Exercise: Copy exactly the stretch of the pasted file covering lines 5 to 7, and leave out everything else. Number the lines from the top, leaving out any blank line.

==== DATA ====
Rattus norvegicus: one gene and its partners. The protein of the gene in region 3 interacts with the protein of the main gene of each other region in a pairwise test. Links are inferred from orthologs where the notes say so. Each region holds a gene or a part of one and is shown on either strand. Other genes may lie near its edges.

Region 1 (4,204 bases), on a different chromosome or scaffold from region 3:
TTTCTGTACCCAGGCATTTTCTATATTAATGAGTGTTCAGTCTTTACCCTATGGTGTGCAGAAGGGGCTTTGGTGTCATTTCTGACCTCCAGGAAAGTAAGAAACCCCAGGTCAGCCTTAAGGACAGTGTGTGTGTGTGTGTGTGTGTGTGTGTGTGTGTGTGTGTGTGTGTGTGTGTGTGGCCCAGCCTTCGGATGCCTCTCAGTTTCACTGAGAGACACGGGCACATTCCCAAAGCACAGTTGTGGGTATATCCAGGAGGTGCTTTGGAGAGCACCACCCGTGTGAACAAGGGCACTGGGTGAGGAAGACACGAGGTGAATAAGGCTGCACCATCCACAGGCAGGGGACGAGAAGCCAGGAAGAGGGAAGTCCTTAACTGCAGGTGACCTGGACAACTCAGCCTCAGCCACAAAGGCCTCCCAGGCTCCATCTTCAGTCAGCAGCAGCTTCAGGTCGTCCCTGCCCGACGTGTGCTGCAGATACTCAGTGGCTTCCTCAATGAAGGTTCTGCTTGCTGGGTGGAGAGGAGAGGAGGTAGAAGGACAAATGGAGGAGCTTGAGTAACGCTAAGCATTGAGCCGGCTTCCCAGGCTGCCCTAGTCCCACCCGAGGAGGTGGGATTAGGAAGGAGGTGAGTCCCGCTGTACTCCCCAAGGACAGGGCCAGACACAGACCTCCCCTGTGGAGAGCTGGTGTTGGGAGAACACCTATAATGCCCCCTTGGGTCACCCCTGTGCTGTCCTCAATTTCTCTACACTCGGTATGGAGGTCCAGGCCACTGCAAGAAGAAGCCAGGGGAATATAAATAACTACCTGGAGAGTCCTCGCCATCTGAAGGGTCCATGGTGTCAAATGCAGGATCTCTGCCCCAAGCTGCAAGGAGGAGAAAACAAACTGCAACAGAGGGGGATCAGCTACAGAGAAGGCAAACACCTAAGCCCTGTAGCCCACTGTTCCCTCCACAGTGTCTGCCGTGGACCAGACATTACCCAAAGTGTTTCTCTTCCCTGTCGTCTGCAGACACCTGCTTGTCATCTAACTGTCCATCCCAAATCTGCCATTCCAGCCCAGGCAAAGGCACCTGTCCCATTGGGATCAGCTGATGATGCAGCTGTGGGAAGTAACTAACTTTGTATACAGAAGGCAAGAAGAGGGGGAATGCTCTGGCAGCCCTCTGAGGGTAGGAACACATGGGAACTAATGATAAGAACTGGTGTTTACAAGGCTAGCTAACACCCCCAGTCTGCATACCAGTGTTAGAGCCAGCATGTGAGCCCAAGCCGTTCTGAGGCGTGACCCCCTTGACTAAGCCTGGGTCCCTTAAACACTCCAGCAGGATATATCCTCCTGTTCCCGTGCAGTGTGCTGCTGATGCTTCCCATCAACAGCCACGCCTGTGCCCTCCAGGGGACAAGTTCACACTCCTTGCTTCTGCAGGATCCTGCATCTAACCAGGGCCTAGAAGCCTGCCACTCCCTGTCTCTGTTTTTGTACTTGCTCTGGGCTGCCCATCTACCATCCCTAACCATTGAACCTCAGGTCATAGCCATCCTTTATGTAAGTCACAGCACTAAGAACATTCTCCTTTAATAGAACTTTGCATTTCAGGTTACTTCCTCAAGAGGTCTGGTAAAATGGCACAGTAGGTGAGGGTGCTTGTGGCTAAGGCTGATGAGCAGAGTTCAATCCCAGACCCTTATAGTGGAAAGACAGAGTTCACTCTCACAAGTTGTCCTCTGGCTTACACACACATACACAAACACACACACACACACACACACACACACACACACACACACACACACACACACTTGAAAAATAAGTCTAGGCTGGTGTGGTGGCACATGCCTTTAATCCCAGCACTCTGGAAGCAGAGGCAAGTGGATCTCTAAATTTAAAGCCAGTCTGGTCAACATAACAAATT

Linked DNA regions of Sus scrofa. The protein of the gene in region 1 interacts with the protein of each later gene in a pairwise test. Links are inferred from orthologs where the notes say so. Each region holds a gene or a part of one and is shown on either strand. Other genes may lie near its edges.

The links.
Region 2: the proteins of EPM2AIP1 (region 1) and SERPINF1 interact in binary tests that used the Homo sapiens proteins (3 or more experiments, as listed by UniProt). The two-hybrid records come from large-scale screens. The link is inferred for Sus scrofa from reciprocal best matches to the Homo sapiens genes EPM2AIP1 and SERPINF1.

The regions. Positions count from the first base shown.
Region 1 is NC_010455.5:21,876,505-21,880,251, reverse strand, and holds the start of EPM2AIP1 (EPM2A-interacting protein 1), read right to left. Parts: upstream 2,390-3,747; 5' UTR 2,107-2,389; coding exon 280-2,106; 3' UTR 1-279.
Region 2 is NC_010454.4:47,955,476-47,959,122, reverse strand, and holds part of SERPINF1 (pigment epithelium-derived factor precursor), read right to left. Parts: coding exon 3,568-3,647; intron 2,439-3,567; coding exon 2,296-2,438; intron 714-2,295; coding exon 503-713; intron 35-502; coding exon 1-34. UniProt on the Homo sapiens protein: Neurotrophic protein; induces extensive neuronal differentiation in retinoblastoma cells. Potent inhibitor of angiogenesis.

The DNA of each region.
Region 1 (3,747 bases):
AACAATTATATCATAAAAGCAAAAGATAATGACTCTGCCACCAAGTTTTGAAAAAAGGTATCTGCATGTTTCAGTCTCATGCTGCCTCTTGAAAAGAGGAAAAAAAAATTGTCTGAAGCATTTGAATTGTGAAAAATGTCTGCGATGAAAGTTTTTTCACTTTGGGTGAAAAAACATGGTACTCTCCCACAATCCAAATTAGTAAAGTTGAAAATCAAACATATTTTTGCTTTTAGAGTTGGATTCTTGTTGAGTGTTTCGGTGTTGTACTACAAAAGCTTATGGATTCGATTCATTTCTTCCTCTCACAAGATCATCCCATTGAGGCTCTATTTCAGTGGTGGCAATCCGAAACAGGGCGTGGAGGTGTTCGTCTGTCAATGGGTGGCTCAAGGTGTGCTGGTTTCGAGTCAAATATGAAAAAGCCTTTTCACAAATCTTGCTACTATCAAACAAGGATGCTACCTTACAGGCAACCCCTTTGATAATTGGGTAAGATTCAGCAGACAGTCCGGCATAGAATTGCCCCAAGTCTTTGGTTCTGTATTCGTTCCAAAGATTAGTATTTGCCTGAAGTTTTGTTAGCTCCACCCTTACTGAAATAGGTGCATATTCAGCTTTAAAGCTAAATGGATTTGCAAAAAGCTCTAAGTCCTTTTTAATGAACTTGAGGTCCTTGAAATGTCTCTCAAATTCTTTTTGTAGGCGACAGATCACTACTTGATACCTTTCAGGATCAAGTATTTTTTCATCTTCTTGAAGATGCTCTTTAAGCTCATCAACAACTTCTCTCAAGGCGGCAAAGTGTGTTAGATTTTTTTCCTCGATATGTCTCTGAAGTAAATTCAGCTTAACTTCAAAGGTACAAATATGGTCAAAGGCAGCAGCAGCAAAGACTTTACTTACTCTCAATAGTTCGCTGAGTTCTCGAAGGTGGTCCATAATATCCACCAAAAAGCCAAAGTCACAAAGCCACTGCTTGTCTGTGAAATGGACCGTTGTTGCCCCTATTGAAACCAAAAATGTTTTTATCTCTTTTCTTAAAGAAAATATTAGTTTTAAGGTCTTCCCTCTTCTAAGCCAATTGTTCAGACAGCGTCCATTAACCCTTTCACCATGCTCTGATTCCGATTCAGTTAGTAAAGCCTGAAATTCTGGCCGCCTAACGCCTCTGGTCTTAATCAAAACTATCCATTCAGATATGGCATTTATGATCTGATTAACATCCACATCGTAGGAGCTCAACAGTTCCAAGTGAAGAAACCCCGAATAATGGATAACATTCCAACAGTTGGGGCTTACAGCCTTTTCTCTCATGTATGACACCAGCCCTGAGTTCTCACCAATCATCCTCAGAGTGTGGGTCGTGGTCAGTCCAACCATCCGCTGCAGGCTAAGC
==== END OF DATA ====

The links.
Region 2: the proteins of EPM2AIP1 (region 1) and SERPINF1 interact in binary tests that used the Homo sapiens proteins (3 or more experiments, as listed by UniProt). The two-hybrid records come from large-scale screens. The link is inferred for Sus scrofa from reciprocal best matches to the Homo sapiens genes EPM2AIP1 and SERPINF1.

The regions. Positions count from the first base shown.